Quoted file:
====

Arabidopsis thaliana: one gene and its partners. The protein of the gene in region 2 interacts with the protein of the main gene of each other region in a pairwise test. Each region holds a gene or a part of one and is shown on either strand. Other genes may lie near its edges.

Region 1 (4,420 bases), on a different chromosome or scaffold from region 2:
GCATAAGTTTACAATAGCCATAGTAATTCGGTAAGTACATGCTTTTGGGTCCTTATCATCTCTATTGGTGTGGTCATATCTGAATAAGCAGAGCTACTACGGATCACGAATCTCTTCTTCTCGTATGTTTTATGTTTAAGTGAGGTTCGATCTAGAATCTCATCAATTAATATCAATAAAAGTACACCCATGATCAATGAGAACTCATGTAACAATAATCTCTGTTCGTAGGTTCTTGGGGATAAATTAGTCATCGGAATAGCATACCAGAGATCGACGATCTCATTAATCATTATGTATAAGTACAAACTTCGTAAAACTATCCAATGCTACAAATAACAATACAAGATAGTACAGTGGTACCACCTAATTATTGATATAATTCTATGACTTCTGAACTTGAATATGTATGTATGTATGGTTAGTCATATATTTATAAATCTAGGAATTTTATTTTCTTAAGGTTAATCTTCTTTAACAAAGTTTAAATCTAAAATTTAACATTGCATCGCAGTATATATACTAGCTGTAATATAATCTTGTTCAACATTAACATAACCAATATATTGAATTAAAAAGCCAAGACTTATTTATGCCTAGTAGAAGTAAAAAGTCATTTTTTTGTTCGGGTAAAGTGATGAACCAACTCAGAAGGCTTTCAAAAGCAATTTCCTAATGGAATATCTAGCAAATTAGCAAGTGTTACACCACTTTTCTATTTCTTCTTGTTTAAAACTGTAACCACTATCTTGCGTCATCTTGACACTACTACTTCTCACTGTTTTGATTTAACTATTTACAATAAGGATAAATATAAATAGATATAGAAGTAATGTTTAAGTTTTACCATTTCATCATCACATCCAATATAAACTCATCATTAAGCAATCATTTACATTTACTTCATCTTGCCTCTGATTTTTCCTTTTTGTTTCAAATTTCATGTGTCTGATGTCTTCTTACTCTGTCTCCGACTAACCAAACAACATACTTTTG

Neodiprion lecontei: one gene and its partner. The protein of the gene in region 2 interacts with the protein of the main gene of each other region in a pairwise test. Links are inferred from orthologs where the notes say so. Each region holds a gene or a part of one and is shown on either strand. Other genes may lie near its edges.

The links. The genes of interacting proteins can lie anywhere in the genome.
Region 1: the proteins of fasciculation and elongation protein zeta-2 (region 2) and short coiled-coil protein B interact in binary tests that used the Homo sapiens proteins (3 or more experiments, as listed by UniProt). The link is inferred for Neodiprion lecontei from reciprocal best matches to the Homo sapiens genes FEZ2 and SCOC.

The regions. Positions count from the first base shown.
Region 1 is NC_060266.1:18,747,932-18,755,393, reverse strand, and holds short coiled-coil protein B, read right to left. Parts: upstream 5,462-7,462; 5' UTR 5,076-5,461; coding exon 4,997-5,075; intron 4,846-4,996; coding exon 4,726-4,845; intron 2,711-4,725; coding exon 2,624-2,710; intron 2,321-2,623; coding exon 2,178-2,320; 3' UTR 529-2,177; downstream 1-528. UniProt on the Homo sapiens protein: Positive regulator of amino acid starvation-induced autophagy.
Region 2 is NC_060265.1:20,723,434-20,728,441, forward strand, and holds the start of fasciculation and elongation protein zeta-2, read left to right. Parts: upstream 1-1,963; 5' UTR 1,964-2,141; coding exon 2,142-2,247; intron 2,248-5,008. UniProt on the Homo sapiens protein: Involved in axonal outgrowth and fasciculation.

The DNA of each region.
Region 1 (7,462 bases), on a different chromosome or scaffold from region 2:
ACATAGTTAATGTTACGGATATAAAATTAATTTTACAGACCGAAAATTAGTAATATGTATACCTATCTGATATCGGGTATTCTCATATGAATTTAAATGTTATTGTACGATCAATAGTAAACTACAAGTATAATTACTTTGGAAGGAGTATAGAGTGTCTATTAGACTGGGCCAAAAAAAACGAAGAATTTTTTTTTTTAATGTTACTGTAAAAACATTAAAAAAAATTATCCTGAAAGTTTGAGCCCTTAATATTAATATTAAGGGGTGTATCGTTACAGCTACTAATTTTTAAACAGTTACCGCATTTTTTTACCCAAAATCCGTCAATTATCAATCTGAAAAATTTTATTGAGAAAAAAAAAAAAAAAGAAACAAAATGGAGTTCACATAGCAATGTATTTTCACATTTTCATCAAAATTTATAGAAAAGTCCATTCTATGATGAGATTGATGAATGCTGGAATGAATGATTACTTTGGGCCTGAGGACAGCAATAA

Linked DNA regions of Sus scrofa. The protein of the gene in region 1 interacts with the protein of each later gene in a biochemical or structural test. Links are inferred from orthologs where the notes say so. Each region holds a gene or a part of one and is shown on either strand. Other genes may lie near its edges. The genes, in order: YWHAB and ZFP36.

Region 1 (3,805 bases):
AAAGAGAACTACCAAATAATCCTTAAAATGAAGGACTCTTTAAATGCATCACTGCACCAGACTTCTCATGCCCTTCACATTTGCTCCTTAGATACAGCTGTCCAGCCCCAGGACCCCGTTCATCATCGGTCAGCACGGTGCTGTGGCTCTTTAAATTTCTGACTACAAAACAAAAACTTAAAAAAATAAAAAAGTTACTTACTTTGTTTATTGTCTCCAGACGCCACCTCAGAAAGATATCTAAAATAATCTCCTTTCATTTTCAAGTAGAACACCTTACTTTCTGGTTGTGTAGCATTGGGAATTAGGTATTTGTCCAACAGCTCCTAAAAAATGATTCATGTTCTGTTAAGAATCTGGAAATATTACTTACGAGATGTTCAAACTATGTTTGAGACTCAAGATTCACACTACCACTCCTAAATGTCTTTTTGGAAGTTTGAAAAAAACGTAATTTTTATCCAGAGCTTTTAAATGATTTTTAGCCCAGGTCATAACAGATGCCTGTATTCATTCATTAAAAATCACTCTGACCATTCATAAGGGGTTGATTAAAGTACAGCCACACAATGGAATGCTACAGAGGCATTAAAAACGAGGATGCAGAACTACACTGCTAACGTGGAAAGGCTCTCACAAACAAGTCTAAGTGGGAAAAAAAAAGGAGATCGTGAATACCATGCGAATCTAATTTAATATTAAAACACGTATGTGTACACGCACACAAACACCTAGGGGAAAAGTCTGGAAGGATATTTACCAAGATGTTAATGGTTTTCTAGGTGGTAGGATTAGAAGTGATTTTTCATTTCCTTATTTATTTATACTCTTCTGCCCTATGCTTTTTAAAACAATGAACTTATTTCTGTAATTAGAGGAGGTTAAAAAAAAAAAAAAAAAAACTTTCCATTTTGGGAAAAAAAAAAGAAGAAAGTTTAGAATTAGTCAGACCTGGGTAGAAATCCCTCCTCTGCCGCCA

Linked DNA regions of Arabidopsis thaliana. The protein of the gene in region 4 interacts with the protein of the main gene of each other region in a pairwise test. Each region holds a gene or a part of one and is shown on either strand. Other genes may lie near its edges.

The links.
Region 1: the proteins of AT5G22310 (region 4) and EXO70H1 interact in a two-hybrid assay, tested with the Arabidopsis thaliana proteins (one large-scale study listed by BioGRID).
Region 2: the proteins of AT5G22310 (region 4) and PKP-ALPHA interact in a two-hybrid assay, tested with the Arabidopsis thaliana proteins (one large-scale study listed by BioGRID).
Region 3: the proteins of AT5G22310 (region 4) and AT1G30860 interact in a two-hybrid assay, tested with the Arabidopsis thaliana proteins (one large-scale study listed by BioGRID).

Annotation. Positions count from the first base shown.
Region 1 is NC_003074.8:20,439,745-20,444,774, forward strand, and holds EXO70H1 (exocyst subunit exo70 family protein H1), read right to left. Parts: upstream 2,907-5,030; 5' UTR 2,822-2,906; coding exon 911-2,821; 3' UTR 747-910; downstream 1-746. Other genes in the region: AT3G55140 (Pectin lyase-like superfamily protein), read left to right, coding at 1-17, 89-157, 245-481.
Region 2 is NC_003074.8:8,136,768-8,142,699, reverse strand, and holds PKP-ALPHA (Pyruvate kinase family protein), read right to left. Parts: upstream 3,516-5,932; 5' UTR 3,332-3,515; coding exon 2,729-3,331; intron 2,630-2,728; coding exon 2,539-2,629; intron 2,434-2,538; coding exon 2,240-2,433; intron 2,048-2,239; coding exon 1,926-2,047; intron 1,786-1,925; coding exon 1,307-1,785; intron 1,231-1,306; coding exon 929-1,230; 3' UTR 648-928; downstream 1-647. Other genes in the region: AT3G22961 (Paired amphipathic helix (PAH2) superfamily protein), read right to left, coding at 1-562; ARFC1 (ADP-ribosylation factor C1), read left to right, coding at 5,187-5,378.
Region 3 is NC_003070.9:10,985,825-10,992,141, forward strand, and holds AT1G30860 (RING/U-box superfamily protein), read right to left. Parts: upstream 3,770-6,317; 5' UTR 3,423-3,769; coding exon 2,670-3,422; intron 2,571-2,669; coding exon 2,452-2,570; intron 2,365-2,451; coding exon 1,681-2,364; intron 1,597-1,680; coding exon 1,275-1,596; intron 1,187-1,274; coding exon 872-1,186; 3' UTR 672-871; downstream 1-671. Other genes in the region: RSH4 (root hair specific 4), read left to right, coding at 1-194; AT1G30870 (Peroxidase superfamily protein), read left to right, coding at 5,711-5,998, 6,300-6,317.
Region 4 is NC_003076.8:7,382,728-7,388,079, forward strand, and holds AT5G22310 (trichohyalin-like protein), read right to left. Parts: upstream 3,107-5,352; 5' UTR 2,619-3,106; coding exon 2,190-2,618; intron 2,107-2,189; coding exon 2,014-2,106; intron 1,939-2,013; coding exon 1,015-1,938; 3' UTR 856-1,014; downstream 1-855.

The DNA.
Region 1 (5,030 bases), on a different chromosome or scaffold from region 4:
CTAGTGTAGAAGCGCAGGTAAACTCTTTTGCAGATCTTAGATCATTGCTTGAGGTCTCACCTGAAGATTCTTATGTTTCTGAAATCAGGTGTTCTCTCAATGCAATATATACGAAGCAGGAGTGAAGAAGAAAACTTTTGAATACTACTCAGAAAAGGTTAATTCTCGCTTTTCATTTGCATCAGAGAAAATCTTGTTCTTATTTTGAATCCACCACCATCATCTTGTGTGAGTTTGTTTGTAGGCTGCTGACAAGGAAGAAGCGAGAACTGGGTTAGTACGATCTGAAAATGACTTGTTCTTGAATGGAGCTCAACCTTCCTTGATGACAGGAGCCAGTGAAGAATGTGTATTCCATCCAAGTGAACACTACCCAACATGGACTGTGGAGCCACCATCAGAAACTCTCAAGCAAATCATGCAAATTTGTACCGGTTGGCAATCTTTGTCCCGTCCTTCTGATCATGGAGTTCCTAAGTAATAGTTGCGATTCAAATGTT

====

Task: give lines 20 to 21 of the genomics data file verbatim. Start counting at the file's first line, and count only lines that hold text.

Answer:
Region 3: the proteins of AT5G22310 (region 4) and AT1G30860 interact in a two-hybrid assay, tested with the Arabidopsis thaliana proteins (one large-scale study listed by BioGRID).

Annotation. Positions count from the first base shown.